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What is Atherosclerosis?

Atherosclerosis, also called hardening or blockage of the arteries, is a very common condition affecting the arteries, the thick-walled, high-pressure blood vessels that carry fresh oxygen-rich blood from the heart to the rest of the body. In atherosclerosis, a fatty substance called plaque builds up in the walls of arteries, causing thickening and loss of elasticity.

Plaque can make arteries narrower, leading to reduced or blocked blood flow. Plaques can also split open and cause blood clots to form inside the artery. These blood clots can suddenly block all blood flow through the artery, or can break off and travel through the bloodstream to block another artery elsewhere.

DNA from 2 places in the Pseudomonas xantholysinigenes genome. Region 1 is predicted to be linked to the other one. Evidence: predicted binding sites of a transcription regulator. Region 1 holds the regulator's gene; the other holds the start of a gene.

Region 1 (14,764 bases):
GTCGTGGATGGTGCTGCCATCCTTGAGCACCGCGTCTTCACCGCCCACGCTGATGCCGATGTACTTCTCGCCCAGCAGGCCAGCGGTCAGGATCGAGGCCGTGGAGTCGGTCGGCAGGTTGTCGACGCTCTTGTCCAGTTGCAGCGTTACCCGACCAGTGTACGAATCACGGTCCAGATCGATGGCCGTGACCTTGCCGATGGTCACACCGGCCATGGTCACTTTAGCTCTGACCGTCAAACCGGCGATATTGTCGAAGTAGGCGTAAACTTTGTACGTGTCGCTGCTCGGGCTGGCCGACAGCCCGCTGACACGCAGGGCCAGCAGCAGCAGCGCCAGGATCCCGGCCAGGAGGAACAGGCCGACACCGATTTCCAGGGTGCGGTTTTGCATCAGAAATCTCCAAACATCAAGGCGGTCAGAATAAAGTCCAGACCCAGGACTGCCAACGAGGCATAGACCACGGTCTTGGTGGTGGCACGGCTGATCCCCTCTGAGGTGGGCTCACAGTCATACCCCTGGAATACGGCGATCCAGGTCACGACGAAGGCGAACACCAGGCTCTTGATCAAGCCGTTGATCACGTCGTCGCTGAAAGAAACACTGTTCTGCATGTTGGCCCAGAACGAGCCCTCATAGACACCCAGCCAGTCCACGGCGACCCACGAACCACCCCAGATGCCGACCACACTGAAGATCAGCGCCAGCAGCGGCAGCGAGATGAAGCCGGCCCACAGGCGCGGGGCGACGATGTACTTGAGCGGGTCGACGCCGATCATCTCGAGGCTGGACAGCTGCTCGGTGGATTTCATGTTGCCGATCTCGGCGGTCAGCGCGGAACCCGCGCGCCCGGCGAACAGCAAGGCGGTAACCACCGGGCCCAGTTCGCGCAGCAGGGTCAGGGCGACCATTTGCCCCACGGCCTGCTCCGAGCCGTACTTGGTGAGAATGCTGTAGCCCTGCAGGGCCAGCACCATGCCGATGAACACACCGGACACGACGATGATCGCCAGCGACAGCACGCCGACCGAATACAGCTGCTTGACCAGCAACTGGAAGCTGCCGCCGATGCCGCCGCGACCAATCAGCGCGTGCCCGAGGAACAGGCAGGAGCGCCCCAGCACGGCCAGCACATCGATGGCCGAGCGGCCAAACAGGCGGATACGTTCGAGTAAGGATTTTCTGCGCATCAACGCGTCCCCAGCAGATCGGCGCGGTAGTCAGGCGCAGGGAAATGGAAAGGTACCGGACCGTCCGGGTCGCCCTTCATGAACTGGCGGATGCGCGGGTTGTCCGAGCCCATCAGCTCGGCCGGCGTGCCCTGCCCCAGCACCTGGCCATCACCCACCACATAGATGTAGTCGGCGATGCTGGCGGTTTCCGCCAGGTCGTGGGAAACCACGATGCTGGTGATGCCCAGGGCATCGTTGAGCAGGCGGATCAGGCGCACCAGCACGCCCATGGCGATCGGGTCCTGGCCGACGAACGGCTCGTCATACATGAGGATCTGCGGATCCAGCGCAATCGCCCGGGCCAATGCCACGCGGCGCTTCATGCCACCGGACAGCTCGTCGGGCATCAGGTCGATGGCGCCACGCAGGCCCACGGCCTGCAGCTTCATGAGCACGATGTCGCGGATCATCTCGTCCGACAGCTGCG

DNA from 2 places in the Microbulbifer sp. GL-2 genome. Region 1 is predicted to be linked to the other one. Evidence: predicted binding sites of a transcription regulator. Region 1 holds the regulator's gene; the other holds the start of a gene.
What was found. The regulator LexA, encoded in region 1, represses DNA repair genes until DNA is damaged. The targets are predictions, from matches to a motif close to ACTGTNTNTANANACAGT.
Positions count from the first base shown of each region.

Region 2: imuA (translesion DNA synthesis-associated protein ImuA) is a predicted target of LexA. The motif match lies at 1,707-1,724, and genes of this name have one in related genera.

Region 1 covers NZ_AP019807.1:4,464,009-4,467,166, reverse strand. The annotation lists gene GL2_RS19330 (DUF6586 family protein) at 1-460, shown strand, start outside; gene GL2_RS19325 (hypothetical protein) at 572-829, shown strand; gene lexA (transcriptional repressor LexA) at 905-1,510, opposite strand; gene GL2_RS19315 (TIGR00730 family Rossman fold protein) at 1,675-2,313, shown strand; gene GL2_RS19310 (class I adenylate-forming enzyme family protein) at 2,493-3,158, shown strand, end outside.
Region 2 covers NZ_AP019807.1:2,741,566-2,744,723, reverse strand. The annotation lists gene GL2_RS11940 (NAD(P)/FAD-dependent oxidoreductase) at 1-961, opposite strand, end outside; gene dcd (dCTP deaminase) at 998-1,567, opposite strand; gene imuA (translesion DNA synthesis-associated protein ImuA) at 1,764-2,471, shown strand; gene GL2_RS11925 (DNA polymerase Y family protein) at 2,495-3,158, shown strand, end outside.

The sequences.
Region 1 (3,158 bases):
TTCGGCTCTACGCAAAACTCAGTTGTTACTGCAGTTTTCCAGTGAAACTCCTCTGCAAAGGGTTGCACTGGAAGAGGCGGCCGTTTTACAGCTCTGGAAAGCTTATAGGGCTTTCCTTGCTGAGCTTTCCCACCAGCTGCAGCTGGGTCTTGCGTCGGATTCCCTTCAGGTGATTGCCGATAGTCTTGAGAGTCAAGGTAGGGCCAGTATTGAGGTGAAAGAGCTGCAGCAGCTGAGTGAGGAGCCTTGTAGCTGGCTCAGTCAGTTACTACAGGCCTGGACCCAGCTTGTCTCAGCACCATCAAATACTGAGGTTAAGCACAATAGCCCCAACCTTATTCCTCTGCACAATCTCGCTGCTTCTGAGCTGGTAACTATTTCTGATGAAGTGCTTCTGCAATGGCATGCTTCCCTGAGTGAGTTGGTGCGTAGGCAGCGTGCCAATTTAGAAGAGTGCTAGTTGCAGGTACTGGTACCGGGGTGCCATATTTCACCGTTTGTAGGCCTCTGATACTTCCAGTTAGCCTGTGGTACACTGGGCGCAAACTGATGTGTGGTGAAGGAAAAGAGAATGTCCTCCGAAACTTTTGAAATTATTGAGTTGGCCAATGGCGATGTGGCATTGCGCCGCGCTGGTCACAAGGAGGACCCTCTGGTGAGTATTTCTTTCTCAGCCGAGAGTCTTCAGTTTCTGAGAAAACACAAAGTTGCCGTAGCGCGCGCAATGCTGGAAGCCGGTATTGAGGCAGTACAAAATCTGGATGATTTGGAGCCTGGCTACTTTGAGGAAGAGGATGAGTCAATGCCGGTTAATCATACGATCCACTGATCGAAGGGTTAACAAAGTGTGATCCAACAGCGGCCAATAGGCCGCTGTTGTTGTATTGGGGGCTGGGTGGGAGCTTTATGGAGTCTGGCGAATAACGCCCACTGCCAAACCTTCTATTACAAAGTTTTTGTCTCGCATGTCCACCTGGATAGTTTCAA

Atherosclerosis can affect the medium-sized and large arteries of the brain, the heart, the kidneys and the legs. A partial blockage of an artery in the heart by atherosclerosis leads to a type of chest pain called angina. If that blockage becomes complete and a part of the heart muscle dies, the result is called a heart attack. When atherosclerosis causes the total obstruction of an artery in the brain, the result is a stroke. Atherosclerosis, then, is the underlying cause of most serious heart and circulatory problems.